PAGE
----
Danielle Kurtzleben | KERA News

Danielle Kurtzleben

Danielle Kurtzleben is a political reporter assigned to NPR's Washington Desk. In her current role, she writes for npr.org's It's All Politics blog, focusing on data visualizations. In the run-up to the 2016 election, she will be using numbers to tell stories that go far beyond polling, putting policies into context and illustrating how they affect voters.

Before joining NPR in 2015, Kurtzleben spent a year as a correspondent for Vox.com. As part of the site's original reporting team, she covered economics and business news.

Prior to Vox.com, Kurtzleben was with U.S. News & World Report for nearly four years, where she covered the economy, campaign finance and demographic issues. As associate editor, she launched Data Mine, a data visualization blog on usnews.com.

A native of Titonka, Iowa, Kurtzleben has a bachelor's degree in English from Carleton College. She also holds a master's degree in Global Communication from George Washington University's Elliott School of International Affairs.

An inauguration is an expensive party to throw, and President Trump got plenty of help putting his on. Financial Election Commission disclosures released on Wednesday show that some uberwealthy donors helped Trump defray the cost: Million-dollar givers included investment firm founder Charles Schwab, mining entrepreneur Christopher Cline and Bank of America. Investor and casino tycoon Sheldon Adelson spent $5 million.

Back in 2012, Republican presidential nominee Mitt Romney's campaign suffered a blow when a tape was leaked of him grousing that 47 percent of Americans don't pay federal income tax. It was one of the biggest gaffes of the presidential campaign, but a new poll conducted by Ipsos for NPR suggests that many Americans forgot it.

If George W. Bush was the decider, consider Donald Trump the un-decider. This week, the current president abandoned a string of his best-known policy positions over a matter of days.

Donald Trump's rhetoric on China and trade has been blunt, to say the least.

"We can't continue to allow China to rape our country — and that's what they're doing," he said at a May 2016 campaign rally. "It's the greatest theft in the history of the world."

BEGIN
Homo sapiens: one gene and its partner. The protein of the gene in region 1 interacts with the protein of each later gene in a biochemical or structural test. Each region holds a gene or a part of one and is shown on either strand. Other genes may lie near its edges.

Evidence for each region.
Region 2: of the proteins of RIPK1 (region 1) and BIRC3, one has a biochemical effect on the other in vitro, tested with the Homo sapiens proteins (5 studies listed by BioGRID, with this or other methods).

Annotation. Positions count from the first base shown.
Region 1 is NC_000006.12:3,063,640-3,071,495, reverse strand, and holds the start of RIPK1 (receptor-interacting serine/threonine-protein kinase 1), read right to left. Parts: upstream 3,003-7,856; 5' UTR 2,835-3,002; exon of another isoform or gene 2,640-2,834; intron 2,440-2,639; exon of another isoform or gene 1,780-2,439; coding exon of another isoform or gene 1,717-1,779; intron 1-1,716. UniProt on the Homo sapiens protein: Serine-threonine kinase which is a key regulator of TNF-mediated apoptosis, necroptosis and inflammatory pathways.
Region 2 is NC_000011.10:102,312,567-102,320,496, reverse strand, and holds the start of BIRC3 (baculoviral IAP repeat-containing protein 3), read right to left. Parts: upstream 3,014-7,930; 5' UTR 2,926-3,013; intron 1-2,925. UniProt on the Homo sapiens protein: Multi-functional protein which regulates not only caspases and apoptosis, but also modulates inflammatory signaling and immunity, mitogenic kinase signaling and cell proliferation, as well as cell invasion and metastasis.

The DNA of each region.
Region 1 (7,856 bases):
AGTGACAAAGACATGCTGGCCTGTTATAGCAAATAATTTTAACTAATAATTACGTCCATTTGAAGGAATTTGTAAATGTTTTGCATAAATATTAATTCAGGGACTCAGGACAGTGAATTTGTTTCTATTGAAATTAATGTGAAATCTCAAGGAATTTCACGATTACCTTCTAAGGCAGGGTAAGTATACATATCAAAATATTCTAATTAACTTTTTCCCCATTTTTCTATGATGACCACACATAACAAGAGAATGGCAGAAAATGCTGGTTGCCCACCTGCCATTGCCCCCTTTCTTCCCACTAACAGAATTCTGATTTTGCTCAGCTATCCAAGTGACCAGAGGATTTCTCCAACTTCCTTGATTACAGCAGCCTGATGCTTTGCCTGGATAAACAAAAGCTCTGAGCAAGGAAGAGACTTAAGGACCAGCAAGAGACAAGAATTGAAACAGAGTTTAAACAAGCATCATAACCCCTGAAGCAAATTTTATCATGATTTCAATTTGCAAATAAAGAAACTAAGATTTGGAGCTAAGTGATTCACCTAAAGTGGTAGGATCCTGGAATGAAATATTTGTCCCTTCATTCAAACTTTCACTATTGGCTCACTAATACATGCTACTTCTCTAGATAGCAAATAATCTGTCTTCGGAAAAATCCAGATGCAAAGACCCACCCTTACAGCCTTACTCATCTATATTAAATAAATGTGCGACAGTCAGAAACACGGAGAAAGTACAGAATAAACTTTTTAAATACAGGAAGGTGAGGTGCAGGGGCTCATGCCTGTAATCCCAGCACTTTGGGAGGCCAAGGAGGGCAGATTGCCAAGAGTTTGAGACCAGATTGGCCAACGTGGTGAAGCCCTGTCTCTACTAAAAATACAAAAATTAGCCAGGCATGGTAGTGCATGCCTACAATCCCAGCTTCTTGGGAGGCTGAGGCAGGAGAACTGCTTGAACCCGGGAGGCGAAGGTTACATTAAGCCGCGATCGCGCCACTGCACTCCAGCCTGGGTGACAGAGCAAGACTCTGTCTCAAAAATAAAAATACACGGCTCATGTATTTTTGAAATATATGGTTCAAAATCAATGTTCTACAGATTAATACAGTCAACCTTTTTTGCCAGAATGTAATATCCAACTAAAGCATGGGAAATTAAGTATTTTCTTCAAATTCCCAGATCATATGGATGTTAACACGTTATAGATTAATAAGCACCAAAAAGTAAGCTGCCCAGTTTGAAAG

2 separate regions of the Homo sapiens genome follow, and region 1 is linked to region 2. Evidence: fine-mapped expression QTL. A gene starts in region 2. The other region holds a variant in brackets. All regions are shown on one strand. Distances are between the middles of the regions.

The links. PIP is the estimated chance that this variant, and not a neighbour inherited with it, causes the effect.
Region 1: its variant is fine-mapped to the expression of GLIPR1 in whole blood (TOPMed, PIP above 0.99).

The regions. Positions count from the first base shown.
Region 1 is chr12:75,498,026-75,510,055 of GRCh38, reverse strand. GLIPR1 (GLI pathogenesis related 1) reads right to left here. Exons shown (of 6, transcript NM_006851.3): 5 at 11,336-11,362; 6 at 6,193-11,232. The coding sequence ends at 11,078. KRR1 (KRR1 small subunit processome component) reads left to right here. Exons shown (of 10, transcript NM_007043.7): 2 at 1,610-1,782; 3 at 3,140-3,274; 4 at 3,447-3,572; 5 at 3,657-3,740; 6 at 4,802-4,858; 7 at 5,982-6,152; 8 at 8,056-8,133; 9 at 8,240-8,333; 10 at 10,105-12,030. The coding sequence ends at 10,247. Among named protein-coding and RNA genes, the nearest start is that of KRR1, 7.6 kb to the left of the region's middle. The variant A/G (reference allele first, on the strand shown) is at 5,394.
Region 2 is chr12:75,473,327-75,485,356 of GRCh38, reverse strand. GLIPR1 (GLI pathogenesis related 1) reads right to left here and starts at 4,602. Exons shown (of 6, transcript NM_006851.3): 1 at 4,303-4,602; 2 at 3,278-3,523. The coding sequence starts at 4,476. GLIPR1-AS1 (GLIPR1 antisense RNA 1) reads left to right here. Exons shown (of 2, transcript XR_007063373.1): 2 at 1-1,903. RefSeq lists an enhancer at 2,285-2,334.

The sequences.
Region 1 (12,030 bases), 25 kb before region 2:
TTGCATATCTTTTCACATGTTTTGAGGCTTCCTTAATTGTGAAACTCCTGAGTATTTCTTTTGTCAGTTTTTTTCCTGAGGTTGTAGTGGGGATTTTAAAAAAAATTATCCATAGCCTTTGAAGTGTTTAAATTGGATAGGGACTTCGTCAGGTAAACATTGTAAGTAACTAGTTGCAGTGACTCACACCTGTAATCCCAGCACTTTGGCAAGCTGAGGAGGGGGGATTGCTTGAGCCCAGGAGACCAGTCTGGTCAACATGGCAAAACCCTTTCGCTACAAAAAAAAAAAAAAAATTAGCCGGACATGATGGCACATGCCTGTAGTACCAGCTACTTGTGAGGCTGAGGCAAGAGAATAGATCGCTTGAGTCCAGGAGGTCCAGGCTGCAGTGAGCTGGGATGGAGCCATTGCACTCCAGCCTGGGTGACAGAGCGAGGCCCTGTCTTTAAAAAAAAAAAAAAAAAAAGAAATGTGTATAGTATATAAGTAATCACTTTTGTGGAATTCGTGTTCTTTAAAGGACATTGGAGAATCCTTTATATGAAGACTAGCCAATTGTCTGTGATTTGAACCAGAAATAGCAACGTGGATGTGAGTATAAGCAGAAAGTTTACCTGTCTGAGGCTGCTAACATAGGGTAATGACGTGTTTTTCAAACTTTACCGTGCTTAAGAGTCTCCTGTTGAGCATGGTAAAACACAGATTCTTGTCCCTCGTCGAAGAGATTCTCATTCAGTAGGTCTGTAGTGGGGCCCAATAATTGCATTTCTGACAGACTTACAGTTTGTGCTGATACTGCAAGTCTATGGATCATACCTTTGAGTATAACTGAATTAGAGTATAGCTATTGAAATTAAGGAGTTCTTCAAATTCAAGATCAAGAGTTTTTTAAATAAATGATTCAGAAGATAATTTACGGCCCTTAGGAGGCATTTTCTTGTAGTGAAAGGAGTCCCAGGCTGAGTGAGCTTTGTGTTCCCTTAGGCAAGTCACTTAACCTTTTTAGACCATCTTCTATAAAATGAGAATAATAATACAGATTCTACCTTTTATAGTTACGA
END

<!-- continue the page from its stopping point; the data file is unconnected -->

Speaking to CEOs on Tuesday, President Trump touted his plans for deregulation and infrastructure-building. In the process, he made a striking claim: that the Obama administration passed an infrastructure bill that built nothing and gave money to social programs.

You may not remember that happening (because it didn't). Here's what Trump seems to have been saying and how close to the truth it is.

The nation learned this week that Vice President Mike Pence and his wife, Karen, have had some unusually strict boundaries around their marriage.

That's something The Washington Post's Ashley Parker dug up in writing a profile of Karen Pence this week. As Parker tweeted on Wednesday, "Mike Pence never dines alone [with] a woman not his wife, nor does he attends events [with] alcohol, w/o her by his side."

After seven years of trying, Republicans failed to repeal and replace the Affordable Care Act last week.

That doesn't mean the health care drama is over, though. House Speaker Paul Ryan this week told donors that the party is "going to keep getting at this thing," according to The Washington Post.

But whatever Ryan and his colleagues manage to do, plenty could still change in the Affordable Care Act. Last week's failed bill, after all, was only one part of the GOP's plan.

President Trump is doing his best to put a good face on defeat in his party's attempt to replace the Affordable Care Act, also known as Obamacare.

His strategy is simple: declare that the law is failing. And he is selling that message in his own distinctly Trumpian way: concocting it out of simple, bold words and then hammering that message home, over and over: Obamacare, in his words, will "explode."

President Trump has developed a consistent tactic when he's criticized: say that someone else is worse.

The Republican health care bill would not affect Americans equally. Older, poorer people would see big reductions in coverage and cost increases, according to a report from the nonpartisan Congressional Budget Office. This first step in the GOP plan to repeal and replace the Affordable Care Act, also known as Obamacare, would also create a modest deficit reduction.

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